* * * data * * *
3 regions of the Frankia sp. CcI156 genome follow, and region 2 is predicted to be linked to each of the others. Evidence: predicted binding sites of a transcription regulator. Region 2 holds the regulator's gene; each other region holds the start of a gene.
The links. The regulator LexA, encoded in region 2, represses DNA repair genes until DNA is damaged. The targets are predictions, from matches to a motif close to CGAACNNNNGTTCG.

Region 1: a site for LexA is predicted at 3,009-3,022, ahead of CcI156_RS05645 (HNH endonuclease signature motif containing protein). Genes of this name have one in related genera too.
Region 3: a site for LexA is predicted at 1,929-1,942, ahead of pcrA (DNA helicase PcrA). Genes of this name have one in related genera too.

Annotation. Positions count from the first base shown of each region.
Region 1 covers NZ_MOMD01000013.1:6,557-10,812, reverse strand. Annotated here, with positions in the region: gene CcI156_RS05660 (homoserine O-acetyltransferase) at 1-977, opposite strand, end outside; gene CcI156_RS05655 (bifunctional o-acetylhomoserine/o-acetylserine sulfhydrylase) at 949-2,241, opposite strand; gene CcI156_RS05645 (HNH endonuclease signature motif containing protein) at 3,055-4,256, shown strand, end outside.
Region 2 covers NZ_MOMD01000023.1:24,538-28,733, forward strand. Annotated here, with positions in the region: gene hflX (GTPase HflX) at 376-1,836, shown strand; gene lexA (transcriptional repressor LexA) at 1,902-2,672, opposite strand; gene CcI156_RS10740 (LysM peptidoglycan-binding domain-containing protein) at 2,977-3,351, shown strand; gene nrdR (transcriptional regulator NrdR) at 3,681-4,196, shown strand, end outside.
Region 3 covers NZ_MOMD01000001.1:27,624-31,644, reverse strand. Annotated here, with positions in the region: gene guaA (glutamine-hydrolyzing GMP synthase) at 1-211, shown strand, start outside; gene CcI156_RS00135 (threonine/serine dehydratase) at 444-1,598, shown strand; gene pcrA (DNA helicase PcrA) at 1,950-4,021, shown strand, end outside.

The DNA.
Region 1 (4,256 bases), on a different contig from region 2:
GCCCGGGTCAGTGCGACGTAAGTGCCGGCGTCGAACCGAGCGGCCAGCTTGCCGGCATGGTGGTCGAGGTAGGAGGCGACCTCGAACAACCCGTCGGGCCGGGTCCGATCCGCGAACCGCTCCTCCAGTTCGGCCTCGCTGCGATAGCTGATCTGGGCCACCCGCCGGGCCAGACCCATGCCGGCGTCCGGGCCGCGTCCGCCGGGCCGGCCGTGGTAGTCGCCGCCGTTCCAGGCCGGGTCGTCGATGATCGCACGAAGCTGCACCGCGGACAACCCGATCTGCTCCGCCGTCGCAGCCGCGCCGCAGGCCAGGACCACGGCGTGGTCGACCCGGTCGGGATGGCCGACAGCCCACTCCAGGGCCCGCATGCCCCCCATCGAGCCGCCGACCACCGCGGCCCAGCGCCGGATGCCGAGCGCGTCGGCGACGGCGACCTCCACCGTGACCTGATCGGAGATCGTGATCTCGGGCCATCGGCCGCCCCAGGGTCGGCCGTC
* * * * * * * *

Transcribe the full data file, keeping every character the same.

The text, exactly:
3 regions of the Frankia sp. CcI156 genome follow, and region 2 is predicted to be linked to each of the others. Evidence: predicted binding sites of a transcription regulator. Region 2 holds the regulator's gene; each other region holds the start of a gene.
The links. The regulator LexA, encoded in region 2, represses DNA repair genes until DNA is damaged. The targets are predictions, from matches to a motif close to CGAACNNNNGTTCG.

Region 1: a site for LexA is predicted at 3,009-3,022, ahead of CcI156_RS05645 (HNH endonuclease signature motif containing protein). Genes of this name have one in related genera too.
Region 3: a site for LexA is predicted at 1,929-1,942, ahead of pcrA (DNA helicase PcrA). Genes of this name have one in related genera too.

Annotation. Positions count from the first base shown of each region.
Region 1 covers NZ_MOMD01000013.1:6,557-10,812, reverse strand. Annotated here, with positions in the region: gene CcI156_RS05660 (homoserine O-acetyltransferase) at 1-977, opposite strand, end outside; gene CcI156_RS05655 (bifunctional o-acetylhomoserine/o-acetylserine sulfhydrylase) at 949-2,241, opposite strand; gene CcI156_RS05645 (HNH endonuclease signature motif containing protein) at 3,055-4,256, shown strand, end outside.
Region 2 covers NZ_MOMD01000023.1:24,538-28,733, forward strand. Annotated here, with positions in the region: gene hflX (GTPase HflX) at 376-1,836, shown strand; gene lexA (transcriptional repressor LexA) at 1,902-2,672, opposite strand; gene CcI156_RS10740 (LysM peptidoglycan-binding domain-containing protein) at 2,977-3,351, shown strand; gene nrdR (transcriptional regulator NrdR) at 3,681-4,196, shown strand, end outside.
Region 3 covers NZ_MOMD01000001.1:27,624-31,644, reverse strand. Annotated here, with positions in the region: gene guaA (glutamine-hydrolyzing GMP synthase) at 1-211, shown strand, start outside; gene CcI156_RS00135 (threonine/serine dehydratase) at 444-1,598, shown strand; gene pcrA (DNA helicase PcrA) at 1,950-4,021, shown strand, end outside.

The DNA.
Region 1 (4,256 bases), on a different contig from region 2:
GCCCGGGTCAGTGCGACGTAAGTGCCGGCGTCGAACCGAGCGGCCAGCTTGCCGGCATGGTGGTCGAGGTAGGAGGCGACCTCGAACAACCCGTCGGGCCGGGTCCGATCCGCGAACCGCTCCTCCAGTTCGGCCTCGCTGCGATAGCTGATCTGGGCCACCCGCCGGGCCAGACCCATGCCGGCGTCCGGGCCGCGTCCGCCGGGCCGGCCGTGGTAGTCGCCGCCGTTCCAGGCCGGGTCGTCGATGATCGCACGAAGCTGCACCGCGGACAACCCGATCTGCTCCGCCGTCGCAGCCGCGCCGCAGGCCAGGACCACGGCGTGGTCGACCCGGTCGGGATGGCCGACAGCCCACTCCAGGGCCCGCATGCCCCCCATCGAGCCGCCGACCACCGCGGCCCAGCGCCGGATGCCGAGCGCGTCGGCGACGGCGACCTCCACCGTGACCTGATCGGAGATCGTGATCTCGGGCCATCGGCCGCCCCAGGGTCGGCCGTC